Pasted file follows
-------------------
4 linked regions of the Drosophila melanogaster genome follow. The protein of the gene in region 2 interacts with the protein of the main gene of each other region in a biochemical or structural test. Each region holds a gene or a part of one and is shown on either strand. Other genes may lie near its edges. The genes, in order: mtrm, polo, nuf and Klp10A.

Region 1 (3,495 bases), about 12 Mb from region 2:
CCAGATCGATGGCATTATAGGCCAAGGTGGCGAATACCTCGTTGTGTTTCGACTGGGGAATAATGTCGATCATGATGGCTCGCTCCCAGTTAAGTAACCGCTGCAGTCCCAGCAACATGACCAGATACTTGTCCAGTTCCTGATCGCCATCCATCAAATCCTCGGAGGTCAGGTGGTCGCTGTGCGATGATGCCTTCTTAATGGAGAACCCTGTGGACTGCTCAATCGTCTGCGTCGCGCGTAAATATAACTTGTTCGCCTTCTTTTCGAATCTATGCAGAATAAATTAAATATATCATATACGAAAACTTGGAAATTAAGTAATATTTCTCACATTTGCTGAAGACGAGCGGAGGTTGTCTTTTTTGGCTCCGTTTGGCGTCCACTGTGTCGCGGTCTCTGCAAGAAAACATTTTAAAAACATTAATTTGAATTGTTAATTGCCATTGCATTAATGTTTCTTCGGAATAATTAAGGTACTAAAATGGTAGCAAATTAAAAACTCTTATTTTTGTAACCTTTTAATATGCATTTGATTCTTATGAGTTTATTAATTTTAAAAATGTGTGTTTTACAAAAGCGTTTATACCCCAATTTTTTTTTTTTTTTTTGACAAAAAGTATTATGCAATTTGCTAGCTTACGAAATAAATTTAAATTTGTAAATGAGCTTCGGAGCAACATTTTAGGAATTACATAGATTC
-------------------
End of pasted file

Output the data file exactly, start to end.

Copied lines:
4 linked regions of the Drosophila melanogaster genome follow. The protein of the gene in region 2 interacts with the protein of the main gene of each other region in a biochemical or structural test. Each region holds a gene or a part of one and is shown on either strand. Other genes may lie near its edges. The genes, in order: mtrm, polo, nuf and Klp10A.

Region 1 (3,495 bases), about 12 Mb from region 2:
CCAGATCGATGGCATTATAGGCCAAGGTGGCGAATACCTCGTTGTGTTTCGACTGGGGAATAATGTCGATCATGATGGCTCGCTCCCAGTTAAGTAACCGCTGCAGTCCCAGCAACATGACCAGATACTTGTCCAGTTCCTGATCGCCATCCATCAAATCCTCGGAGGTCAGGTGGTCGCTGTGCGATGATGCCTTCTTAATGGAGAACCCTGTGGACTGCTCAATCGTCTGCGTCGCGCGTAAATATAACTTGTTCGCCTTCTTTTCGAATCTATGCAGAATAAATTAAATATATCATATACGAAAACTTGGAAATTAAGTAATATTTCTCACATTTGCTGAAGACGAGCGGAGGTTGTCTTTTTTGGCTCCGTTTGGCGTCCACTGTGTCGCGGTCTCTGCAAGAAAACATTTTAAAAACATTAATTTGAATTGTTAATTGCCATTGCATTAATGTTTCTTCGGAATAATTAAGGTACTAAAATGGTAGCAAATTAAAAACTCTTATTTTTGTAACCTTTTAATATGCATTTGATTCTTATGAGTTTATTAATTTTAAAAATGTGTGTTTTACAAAAGCGTTTATACCCCAATTTTTTTTTTTTTTTTTGACAAAAAGTATTATGCAATTTGCTAGCTTACGAAATAAATTTAAATTTGTAAATGAGCTTCGGAGCAACATTTTAGGAATTACATAGATTC